2B. Cooking up a Russian Game with Samovarka

Annalise Rivas, Gustavus Adolphus College
Jeremy Robinson, Gustavus Adolphus College
Sonja Quimby, Gustavus Adolphus College

This presentation explores digital game-based learning of Russian language and culture through the protoype of the game Samovarka: The Missing Treasure of Tula. This game can be utilized both as a classroom activity as well as for self-study. This type of learning platform is generally unavailable for Russian language and culture, especially when considering that much of Russian 19th-century literature is not presented through any digital media. The game allows students to use different modalities to explore some of the frequently-held stereotypes concerning Russia, the Russian language and Russian literature by immersing themselves in a fairy tale world come to life on screen. In order to reach a more diverse audience, the game can be played in English or Russian. Presenters will discuss the process and challenges of creating this game, including considerations of student learning outcomes, applications for the game, and further development.

2C. Redesigning Acceso: Lessons Learned and Next Steps

Amy Rossomondo, University of Kansas

This presentation reports on the process of redesigning a successful OER (Open Educational Resource) for intermediate-level Spanish studies to ensure continued relevance in its second decade. Through the collaboration of academic support staff, graduate students and faculty and with the support of the Open Language Resource Center, the web-based Acceso (http://acceso.ku.edu/NEW) was redesigned in 2019 to improve the flipped-curriculum. This new edition integrates content and language study to promote second language development, to develop critical cultural literacy and to provide opportunities for students to investigate and reflect upon differing cultural meanings and perspectives.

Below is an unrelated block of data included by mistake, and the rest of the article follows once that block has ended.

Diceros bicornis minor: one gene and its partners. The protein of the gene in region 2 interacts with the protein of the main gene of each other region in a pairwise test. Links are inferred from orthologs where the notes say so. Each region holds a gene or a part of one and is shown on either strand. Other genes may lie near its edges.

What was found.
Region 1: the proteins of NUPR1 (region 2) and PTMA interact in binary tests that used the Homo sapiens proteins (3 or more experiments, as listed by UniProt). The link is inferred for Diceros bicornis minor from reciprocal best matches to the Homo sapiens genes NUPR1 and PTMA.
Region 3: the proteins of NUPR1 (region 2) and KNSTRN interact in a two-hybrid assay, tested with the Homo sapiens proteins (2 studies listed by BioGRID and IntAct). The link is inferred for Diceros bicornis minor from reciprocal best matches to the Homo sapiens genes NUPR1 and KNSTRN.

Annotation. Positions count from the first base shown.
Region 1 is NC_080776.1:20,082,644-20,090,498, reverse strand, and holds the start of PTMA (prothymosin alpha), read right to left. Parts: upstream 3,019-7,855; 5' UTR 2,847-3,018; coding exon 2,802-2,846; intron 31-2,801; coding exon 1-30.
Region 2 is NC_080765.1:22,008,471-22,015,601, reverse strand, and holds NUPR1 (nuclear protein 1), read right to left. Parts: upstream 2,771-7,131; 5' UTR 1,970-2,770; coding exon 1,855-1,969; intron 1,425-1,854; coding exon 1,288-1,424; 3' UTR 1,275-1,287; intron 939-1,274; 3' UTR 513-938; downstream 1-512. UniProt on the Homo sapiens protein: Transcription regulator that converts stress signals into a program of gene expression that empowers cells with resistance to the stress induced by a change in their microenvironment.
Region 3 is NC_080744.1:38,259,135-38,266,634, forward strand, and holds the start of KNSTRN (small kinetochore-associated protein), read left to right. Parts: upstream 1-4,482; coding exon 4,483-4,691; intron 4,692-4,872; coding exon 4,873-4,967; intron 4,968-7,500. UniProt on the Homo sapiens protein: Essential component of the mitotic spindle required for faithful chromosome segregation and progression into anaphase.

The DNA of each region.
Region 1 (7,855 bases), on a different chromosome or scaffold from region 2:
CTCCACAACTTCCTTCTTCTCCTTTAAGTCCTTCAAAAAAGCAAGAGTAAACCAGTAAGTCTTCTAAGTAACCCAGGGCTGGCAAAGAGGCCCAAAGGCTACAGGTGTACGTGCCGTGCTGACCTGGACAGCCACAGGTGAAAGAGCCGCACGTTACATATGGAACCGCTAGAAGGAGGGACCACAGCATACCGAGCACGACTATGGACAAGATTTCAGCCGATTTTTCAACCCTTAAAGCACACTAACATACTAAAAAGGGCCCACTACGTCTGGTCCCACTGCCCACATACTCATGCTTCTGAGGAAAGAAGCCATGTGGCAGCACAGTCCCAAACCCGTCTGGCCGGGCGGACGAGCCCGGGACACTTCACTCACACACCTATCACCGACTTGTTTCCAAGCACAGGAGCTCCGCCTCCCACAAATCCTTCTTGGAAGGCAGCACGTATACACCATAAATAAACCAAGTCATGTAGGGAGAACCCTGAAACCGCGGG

The presentation presents the process and results of formative assessment that guided the redesign process and pointed to targeted improvements with respect to both content and technology. The presentation also describes the improvements that were made and offers examples for the audience to explore on their own mobile device to consider how the curriculum could be adapted to their own educational contexts. The conclusion of the presentation will reflect on lessons learned throughout the redesign process and outlines future steps for Acceso, including plans to expand extra-institutional collaboration through a structured editorial process that ensures that the resource remains relevant and sustainable far into the future.